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Music

The album title that the Arctic Monkeys regret

@josephtaysom

Arctic Monkeys have created some album titles from left-field, with 2018’s sci-fi concept effort Tranquility Hotel Base & Casino and their debut offering, Whatever People Say I Am, That’s What I’m Not, proving that perfectly However, neither of the aforementioned is a source of regret for the band, unlike one specific LP in their canon. 

In 2011, the Sheffield band were forced to understand first-hand the cultural differences between America and the United Kingdom following the release of their fourth album, Suck It and See. In Britain, it’s a saying about trying something unknown for the first time and is a metaphor related to an old-fashioned boiled sweet.

However, the phrase simply doesn’t exist in America, and the charming vintage expression was lost on the majority of their US-based followers. Instead, many incorrectly believed the title was related to a sexual act, which wasn’t the case at all, and Arctic Monkeys were forced to defend the title during their whole promotional run.

In fact, many stores in America refused to sell the album with the provocative title on display and instead covered it up with a sticker featuring the band’s logo. “They think it is rude, disrespectful and they’re putting a sticker over it in America in certain stores, big ones,” Alex Turner said.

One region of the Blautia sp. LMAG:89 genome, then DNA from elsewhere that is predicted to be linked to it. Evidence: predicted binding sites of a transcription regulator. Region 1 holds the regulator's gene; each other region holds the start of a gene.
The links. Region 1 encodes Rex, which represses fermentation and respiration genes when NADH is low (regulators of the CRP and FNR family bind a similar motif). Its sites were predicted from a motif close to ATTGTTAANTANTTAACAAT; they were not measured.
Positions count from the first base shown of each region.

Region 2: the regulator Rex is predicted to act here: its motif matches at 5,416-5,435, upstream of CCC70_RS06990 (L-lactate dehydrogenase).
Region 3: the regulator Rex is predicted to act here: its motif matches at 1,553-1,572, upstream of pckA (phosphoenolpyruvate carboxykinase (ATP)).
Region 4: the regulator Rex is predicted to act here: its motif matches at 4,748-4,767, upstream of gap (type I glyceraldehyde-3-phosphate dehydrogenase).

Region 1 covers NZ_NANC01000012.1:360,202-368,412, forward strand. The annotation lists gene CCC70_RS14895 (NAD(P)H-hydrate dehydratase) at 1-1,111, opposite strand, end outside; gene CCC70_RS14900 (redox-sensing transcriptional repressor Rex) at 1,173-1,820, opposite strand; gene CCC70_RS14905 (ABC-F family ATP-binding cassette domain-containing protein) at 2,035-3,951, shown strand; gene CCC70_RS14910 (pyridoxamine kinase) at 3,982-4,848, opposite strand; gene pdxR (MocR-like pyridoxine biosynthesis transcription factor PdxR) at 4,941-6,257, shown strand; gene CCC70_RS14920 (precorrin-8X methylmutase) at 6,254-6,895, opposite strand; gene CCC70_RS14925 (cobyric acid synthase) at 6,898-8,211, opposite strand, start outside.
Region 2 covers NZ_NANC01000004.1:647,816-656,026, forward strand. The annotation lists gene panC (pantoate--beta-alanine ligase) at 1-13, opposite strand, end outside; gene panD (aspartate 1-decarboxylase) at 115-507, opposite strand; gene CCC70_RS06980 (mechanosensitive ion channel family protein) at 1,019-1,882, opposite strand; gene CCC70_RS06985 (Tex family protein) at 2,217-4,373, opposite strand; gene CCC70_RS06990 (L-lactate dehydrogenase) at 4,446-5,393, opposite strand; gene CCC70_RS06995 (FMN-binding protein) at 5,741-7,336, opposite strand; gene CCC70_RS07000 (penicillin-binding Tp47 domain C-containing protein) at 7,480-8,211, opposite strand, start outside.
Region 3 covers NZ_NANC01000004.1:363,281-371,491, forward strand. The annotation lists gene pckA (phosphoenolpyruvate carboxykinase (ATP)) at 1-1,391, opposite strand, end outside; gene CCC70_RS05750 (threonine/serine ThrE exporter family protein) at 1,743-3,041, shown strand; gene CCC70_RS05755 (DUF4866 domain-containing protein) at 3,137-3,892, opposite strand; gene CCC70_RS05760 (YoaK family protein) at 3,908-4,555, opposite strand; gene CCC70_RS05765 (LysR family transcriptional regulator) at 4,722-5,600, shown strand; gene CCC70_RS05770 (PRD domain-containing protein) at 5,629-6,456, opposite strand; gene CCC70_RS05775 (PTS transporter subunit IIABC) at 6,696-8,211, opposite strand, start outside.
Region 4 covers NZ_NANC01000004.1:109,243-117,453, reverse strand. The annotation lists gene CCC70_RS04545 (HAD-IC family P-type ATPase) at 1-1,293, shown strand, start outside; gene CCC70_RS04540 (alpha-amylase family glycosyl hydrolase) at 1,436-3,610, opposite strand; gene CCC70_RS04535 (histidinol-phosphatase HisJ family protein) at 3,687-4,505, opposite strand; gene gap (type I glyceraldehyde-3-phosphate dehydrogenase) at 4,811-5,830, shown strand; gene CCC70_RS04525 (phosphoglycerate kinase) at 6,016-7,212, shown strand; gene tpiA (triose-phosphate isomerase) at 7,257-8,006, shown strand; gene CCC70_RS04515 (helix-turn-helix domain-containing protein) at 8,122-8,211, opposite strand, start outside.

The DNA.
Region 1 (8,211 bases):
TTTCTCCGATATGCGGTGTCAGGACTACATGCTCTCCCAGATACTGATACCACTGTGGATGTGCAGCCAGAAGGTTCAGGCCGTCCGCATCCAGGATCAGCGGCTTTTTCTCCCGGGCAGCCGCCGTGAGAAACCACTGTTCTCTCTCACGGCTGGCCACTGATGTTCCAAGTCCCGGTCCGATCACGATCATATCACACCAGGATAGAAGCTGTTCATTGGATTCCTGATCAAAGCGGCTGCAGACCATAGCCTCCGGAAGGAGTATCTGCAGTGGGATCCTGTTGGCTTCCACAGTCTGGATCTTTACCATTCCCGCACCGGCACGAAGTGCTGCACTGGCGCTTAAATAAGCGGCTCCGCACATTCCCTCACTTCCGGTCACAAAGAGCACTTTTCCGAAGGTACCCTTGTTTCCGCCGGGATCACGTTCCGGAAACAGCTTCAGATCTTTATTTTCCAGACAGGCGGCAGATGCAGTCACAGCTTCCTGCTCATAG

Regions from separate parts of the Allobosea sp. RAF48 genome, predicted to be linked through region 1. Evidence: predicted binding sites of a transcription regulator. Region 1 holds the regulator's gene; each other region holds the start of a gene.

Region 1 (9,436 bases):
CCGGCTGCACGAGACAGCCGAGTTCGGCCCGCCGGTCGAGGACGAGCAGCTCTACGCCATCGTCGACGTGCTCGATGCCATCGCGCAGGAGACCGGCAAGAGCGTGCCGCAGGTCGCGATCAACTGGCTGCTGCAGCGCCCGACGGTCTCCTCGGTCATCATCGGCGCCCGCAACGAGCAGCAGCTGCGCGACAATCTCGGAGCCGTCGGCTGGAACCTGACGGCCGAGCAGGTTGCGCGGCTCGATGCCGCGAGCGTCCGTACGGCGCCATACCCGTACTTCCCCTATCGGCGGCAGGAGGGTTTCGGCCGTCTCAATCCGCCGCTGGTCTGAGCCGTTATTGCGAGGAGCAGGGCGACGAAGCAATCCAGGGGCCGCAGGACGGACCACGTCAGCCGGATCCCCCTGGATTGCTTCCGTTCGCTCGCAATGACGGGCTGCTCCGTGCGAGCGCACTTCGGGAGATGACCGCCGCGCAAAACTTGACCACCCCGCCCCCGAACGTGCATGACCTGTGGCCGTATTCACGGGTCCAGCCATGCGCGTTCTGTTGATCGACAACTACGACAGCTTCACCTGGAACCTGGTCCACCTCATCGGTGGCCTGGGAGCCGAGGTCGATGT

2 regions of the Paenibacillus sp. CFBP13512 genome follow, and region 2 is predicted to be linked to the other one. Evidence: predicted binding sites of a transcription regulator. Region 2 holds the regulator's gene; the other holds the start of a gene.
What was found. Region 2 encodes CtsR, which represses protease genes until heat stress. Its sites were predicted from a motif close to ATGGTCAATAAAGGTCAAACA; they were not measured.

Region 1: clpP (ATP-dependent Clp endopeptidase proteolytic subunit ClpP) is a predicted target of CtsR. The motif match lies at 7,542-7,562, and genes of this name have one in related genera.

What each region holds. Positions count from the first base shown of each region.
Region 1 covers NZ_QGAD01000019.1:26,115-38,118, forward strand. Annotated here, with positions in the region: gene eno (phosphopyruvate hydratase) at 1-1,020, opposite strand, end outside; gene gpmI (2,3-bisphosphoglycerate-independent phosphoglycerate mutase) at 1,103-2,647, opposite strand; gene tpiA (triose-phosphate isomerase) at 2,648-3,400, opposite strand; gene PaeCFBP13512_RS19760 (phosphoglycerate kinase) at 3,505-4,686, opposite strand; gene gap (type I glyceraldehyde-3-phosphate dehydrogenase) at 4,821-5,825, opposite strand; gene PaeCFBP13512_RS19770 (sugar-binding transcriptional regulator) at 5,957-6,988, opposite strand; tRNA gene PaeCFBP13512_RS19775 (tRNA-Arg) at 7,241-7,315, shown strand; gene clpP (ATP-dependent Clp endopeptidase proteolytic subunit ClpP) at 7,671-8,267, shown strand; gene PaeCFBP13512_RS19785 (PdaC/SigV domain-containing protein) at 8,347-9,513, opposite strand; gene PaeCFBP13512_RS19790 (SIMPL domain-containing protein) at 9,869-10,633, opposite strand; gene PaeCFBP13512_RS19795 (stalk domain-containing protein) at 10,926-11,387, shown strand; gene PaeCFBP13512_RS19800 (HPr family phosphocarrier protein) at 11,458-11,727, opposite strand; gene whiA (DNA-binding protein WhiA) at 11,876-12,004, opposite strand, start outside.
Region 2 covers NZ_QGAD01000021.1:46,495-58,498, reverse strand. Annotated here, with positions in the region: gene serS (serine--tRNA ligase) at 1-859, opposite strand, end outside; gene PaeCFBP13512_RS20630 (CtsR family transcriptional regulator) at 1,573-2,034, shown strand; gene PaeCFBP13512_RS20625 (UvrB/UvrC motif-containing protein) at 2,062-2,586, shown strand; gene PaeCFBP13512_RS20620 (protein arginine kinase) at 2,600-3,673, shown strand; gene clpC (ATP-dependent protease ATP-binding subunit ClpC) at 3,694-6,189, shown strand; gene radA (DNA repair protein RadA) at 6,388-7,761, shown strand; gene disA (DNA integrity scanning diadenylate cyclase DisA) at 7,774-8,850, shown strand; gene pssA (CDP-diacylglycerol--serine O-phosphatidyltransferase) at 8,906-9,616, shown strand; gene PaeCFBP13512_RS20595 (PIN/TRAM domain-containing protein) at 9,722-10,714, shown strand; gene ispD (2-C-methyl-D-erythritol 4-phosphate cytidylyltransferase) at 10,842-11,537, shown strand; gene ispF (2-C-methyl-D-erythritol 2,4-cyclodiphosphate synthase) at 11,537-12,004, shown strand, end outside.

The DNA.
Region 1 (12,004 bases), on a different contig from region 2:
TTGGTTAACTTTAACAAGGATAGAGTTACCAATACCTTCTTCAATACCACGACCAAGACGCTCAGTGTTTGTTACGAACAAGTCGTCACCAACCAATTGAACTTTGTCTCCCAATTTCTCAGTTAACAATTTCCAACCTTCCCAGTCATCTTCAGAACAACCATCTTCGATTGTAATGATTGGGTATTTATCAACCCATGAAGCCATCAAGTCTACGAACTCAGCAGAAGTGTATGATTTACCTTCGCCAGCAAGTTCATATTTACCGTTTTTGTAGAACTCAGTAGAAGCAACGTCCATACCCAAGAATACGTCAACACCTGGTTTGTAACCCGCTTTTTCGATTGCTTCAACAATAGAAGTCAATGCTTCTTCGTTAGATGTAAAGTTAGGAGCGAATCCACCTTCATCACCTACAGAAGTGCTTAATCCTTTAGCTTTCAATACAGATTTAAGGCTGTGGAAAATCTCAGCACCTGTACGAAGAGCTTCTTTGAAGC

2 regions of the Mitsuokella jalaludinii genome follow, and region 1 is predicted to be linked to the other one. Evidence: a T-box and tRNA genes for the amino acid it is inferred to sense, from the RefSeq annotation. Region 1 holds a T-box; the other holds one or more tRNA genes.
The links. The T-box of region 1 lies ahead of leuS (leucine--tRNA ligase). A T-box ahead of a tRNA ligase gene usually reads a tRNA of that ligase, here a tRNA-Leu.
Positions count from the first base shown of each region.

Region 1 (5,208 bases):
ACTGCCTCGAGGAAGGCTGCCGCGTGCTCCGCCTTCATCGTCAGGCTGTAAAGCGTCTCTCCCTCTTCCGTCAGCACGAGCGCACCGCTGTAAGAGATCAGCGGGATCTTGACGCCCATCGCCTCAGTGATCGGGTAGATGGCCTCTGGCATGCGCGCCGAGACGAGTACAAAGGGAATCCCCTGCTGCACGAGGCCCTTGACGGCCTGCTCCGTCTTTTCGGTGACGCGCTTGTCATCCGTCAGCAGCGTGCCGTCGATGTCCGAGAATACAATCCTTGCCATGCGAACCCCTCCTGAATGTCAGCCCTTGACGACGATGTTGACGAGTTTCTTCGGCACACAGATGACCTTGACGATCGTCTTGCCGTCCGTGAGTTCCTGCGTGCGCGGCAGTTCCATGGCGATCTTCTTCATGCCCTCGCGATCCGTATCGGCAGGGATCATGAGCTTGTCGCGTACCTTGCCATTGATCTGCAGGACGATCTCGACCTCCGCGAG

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Suck It and See wasn’t even a title they were particularly married to, but it made sense as it’s a track from the album, and they’d later regret their choice of song to make the titular one. Drummer Matt Helders told NME: “Although we had a lot of fun making that album, there’s always things you wish you hadn’t done, like calling it Suck It And See.”

He added: “It caused a stir, mainly in America, ‘cos they thought we were being rude. It would have been easier to call it (after album track) ‘Black Treacle’ or something else and avoid answering questions about it. It took a lot of explaining.”

The reaction to the album title was undoubtedly over the top, and it’s not the first time the phrase has been used in popular culture. It also appears in Stanley Kubrick’s 1971 masterpiece, A Clockwork Orange. ‘Suck It And See’ is written on the wall as Alex DeLarge waits outside of a broken lift in his apartment building, which perhaps inspired Turner to embed it into his lyrics.

When Arctic Monkeys were titling their next album, understandably, they decided to play it safe by simply calling it AM. In addition, coincidentally, the simply-named record helped them finally break the American market at their fifth time of asking.

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